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Food & Drink


Alt-chicks: What goes into the trendy, tasty and expensive boutique poultry

Photo: Courtesy photo, License: N/A

Courtesy photo

Chickens roam the pastures at Parker Creek Ranch

He may make it sound doable, but unlike Salatin, the Krauses have to deal with an ever-present drought and being a two-person operation. “Salatin’s got an army of interns, we don’t,” Travis said.

With the help of “wwoof-ers,” or volunteers through World Wide Opportunities in Organic Farms, an organization that links willing workers with organic farms, Travis built eight covered shelters that held 100 birds each. Early on, Travis and the wwoof-ers would hook the shelters up to an ATV and move it a few feet in a different direction every day.

The farm now uses a new model the Krauses call a Portable Chicken Shelter, or PCS. The triangular shelters are rigged up on wheels so the birds can come and go as they please within a 5,445 square-foot, open-air perimeter. While pasture-raised, even chickens need boundaries—and protection.

One of the farm dogs stays inside the enclosure to ward off predators, such as hawks, owls, coyotes, raccoons and skunks. (Fun note: Peeler described skunks as the Charles Manson of the predator world because they decapitate the body and leave the carcass intact.)

The Krauses only raise meat chickens from April through November due to the harsh extremes of both winter and summer in South Texas. They currently raise 150 meat chickens a week, an economical Cornish Cross and a Naked Neck chicken, which they deemed more sustainable and well-rounded.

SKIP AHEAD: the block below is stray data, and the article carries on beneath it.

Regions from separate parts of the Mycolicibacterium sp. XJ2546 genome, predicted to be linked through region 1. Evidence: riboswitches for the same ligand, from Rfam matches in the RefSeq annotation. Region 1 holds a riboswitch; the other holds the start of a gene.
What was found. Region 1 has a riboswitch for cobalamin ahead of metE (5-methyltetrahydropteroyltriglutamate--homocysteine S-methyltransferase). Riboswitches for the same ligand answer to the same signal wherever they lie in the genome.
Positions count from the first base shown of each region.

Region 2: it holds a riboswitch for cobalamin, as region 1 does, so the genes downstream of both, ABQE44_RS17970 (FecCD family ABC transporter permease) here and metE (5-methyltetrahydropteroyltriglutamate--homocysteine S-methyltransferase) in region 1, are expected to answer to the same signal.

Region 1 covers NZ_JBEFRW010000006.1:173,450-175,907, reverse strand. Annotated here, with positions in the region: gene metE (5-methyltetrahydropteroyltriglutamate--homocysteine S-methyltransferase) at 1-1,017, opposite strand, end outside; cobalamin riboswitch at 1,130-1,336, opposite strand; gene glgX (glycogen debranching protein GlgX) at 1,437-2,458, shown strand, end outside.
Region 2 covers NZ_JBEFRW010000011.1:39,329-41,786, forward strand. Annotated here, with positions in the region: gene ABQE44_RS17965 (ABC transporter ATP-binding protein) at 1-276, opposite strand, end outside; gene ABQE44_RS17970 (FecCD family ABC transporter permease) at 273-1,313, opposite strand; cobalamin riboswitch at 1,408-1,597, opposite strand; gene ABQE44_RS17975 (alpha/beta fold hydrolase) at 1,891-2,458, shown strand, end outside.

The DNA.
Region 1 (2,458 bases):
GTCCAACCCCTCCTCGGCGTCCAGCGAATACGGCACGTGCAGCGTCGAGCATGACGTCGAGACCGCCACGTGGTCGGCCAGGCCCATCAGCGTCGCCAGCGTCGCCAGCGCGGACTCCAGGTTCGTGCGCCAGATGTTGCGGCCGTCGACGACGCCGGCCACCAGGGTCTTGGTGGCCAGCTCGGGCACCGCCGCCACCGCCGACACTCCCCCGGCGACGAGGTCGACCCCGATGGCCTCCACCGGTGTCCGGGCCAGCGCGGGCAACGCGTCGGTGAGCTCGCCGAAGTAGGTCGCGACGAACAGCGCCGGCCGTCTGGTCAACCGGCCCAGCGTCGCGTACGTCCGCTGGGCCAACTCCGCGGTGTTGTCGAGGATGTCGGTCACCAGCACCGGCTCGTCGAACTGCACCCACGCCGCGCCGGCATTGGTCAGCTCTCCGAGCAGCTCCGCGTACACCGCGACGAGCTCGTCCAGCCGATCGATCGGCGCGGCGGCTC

“They’re healthier, they’ll fly, they’re a truly functional chicken,” Mandy said. “They don’t get leg problems or diseases.” Naked Neck birds are also better foragers, and take just about the same amount of feed to raise, except they’re raised for 12 to 14 weeks as opposed to about eight weeks for the Cornish Cross. In other words, these sustainable chickens don’t plump up as fast as their CAFO-raised cousins, which are usually slaughtered at seven weeks old.

This translates to a higher cost at the Pearl Farmers Market on Saturdays and the Quarry Farmers and Ranchers Market on Sundays: Cornish Cross usually go for $4.25 a pound versus the $5 a pound for a Naked Neck. The birds also look different: The Cornish has larger breasts, while the Naked Neck is a slimmer and leaner bird with more dark meat.

“Americans love big chicken breasts,” Travis lamented; “The reality is, if you want to feed a chicken good feed, raise them right, it’s going to cost money to do that. Our profit margins aren’t huge, people gawk at the prices but we’re eking out a living. We don’t pay ourselves a salary.”

For these ranchers, the ultimate goal is education.

“What we’ve learned through the years is that to save wildlife, to save agriculture, it’s not about research and how one plant affects another,” Travis said. “It’s about educating people to care about things, to show them how it’s all connected and that we need to take better care of the world.

Concentrated animal feeding operations [are] not the way to do it.”

They routinely host groups of Future Farmers of America from area high schools and give tours of their set-up, which includes the nitty-gritty bits like using nitrate-rich straw beds for their garden and to reenergize bare patches in the landscape.

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